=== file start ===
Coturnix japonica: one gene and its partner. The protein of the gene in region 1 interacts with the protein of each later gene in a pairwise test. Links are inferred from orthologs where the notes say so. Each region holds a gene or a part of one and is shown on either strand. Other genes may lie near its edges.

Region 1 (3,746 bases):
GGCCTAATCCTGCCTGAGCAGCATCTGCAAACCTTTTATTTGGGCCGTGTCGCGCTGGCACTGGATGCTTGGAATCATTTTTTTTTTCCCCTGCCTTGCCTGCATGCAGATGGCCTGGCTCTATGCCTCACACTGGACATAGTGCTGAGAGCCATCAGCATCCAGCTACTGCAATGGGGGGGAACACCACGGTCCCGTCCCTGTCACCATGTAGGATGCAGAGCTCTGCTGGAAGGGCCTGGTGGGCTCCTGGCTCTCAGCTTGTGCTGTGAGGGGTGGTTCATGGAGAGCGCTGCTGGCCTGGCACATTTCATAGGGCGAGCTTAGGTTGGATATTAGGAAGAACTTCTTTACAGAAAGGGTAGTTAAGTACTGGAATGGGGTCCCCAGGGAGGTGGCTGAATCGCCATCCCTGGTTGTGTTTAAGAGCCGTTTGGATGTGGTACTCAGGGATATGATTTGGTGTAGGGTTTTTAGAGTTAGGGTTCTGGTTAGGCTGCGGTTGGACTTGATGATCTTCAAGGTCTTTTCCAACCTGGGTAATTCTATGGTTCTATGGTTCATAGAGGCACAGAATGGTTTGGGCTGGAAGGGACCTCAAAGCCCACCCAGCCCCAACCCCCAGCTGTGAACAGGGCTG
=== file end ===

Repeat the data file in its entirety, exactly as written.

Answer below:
Coturnix japonica: one gene and its partner. The protein of the gene in region 1 interacts with the protein of each later gene in a pairwise test. Links are inferred from orthologs where the notes say so. Each region holds a gene or a part of one and is shown on either strand. Other genes may lie near its edges.

Region 1 (3,746 bases):
GGCCTAATCCTGCCTGAGCAGCATCTGCAAACCTTTTATTTGGGCCGTGTCGCGCTGGCACTGGATGCTTGGAATCATTTTTTTTTTCCCCTGCCTTGCCTGCATGCAGATGGCCTGGCTCTATGCCTCACACTGGACATAGTGCTGAGAGCCATCAGCATCCAGCTACTGCAATGGGGGGGAACACCACGGTCCCGTCCCTGTCACCATGTAGGATGCAGAGCTCTGCTGGAAGGGCCTGGTGGGCTCCTGGCTCTCAGCTTGTGCTGTGAGGGGTGGTTCATGGAGAGCGCTGCTGGCCTGGCACATTTCATAGGGCGAGCTTAGGTTGGATATTAGGAAGAACTTCTTTACAGAAAGGGTAGTTAAGTACTGGAATGGGGTCCCCAGGGAGGTGGCTGAATCGCCATCCCTGGTTGTGTTTAAGAGCCGTTTGGATGTGGTACTCAGGGATATGATTTGGTGTAGGGTTTTTAGAGTTAGGGTTCTGGTTAGGCTGCGGTTGGACTTGATGATCTTCAAGGTCTTTTCCAACCTGGGTAATTCTATGGTTCTATGGTTCATAGAGGCACAGAATGGTTTGGGCTGGAAGGGACCTCAAAGCCCACCCAGCCCCAACCCCCAGCTGTGAACAGGGCTG